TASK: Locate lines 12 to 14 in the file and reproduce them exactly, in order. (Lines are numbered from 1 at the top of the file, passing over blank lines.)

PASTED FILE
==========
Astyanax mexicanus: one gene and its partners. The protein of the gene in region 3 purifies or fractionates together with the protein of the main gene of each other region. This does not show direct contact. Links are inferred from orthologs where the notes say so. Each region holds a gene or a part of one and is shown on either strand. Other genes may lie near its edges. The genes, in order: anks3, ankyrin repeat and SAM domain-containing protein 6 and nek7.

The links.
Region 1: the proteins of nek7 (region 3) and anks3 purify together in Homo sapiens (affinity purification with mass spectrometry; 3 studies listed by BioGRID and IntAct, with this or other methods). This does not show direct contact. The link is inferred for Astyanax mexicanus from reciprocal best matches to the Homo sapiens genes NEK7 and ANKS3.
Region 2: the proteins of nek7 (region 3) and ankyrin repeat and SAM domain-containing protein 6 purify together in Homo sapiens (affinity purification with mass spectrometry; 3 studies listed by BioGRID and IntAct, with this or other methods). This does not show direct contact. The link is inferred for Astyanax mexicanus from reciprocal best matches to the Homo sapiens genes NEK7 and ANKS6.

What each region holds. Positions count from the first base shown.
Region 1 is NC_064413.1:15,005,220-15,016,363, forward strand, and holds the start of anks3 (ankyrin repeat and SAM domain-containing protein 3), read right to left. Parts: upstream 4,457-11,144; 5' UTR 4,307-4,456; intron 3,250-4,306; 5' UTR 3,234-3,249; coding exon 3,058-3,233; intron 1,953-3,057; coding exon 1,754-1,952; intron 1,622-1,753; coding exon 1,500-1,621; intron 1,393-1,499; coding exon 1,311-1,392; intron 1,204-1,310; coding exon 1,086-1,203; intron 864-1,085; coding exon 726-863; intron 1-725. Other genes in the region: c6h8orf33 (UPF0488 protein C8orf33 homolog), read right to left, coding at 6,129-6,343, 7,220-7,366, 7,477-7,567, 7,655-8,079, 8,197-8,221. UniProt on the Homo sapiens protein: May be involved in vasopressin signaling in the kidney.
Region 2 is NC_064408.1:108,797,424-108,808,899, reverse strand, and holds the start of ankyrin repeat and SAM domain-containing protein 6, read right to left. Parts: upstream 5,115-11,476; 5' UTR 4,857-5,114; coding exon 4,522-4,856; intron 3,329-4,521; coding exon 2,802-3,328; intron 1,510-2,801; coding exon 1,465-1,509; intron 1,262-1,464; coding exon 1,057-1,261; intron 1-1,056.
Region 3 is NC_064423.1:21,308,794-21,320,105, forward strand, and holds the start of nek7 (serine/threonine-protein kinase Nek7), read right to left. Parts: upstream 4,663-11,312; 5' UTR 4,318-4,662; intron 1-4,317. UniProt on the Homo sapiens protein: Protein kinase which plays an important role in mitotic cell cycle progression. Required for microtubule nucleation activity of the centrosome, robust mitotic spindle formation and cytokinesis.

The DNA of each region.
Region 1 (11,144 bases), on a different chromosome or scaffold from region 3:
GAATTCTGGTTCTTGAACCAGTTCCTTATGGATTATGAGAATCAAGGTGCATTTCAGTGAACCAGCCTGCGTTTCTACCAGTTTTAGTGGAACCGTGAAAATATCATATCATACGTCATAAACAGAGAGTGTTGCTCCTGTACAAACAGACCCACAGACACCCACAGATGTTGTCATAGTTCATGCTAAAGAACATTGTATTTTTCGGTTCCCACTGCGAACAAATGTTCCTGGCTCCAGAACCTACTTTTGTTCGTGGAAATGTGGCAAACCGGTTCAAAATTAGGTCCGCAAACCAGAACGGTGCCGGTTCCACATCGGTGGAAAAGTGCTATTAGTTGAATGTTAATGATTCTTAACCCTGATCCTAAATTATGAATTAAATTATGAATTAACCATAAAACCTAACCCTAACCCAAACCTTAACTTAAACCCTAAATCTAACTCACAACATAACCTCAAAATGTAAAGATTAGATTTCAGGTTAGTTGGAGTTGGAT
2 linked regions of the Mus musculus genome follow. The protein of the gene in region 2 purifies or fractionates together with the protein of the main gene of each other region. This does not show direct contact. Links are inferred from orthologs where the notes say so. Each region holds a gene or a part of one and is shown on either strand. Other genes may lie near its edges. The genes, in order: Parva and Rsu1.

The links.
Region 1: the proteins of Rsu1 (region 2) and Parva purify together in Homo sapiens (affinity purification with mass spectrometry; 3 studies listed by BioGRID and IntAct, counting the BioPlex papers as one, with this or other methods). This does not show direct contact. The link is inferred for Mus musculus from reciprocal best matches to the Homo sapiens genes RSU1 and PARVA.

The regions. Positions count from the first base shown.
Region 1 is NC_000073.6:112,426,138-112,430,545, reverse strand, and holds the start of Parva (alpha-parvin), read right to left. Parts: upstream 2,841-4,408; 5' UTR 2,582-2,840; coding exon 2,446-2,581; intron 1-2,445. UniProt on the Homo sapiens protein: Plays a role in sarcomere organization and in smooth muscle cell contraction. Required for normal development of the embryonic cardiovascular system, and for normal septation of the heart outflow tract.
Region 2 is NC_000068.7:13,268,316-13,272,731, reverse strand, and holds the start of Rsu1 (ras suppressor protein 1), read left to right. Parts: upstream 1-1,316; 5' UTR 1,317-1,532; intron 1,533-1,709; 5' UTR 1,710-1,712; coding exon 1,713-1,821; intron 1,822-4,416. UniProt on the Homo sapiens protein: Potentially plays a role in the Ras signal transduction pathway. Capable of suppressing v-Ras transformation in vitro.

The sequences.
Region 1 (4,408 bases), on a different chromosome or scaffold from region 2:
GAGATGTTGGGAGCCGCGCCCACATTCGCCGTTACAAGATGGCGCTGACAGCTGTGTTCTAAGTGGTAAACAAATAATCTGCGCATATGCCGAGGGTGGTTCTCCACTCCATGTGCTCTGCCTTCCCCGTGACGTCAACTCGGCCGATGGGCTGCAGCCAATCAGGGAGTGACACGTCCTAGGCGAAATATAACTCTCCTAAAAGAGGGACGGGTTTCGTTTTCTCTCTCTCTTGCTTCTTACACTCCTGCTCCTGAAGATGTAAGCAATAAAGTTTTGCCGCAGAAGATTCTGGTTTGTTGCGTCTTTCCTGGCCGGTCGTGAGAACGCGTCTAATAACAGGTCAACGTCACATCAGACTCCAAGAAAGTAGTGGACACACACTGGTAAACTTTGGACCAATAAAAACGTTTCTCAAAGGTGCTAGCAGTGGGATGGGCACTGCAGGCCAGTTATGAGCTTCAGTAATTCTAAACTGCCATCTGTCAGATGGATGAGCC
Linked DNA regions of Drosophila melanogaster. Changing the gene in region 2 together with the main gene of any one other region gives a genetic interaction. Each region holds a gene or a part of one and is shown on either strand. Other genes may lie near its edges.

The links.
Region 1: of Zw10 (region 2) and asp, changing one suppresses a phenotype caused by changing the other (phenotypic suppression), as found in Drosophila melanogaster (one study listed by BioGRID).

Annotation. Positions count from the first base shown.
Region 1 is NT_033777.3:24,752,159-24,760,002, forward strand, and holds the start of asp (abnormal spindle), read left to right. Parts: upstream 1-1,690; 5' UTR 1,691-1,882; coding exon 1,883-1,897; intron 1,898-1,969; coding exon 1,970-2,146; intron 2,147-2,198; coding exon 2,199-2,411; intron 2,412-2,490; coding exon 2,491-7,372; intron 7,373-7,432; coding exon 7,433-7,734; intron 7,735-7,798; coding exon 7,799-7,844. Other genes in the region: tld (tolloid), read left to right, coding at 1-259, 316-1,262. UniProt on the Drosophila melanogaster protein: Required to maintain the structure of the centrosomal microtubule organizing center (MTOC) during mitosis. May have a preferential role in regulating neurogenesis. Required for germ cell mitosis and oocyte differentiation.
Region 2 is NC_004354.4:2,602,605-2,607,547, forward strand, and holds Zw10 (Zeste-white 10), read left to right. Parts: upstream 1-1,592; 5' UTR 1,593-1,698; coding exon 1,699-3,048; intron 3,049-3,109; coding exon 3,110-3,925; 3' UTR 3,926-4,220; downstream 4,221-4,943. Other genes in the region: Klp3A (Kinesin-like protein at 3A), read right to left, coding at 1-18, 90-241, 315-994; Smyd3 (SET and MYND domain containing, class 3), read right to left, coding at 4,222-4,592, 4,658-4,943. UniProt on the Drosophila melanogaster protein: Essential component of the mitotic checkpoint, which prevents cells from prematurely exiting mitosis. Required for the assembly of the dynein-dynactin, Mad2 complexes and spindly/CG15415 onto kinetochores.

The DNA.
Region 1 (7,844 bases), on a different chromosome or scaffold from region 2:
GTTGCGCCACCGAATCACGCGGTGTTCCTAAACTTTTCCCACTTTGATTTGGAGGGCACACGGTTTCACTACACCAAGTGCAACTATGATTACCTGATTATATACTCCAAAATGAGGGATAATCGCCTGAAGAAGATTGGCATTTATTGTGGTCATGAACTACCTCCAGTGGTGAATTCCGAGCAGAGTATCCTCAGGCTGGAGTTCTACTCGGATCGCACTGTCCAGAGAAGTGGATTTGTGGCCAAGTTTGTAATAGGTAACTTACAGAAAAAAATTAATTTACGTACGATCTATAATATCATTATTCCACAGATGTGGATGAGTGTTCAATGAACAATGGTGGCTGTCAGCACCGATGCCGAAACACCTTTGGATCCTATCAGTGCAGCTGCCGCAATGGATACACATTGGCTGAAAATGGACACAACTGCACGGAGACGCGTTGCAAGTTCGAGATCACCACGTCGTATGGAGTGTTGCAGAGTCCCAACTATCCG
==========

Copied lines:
2 linked regions of the Mus musculus genome follow. The protein of the gene in region 2 purifies or fractionates together with the protein of the main gene of each other region. This does not show direct contact. Links are inferred from orthologs where the notes say so. Each region holds a gene or a part of one and is shown on either strand. Other genes may lie near its edges. The genes, in order: Parva and Rsu1.

The links.
Region 1: the proteins of Rsu1 (region 2) and Parva purify together in Homo sapiens (affinity purification with mass spectrometry; 3 studies listed by BioGRID and IntAct, counting the BioPlex papers as one, with this or other methods). This does not show direct contact. The link is inferred for Mus musculus from reciprocal best matches to the Homo sapiens genes RSU1 and PARVA.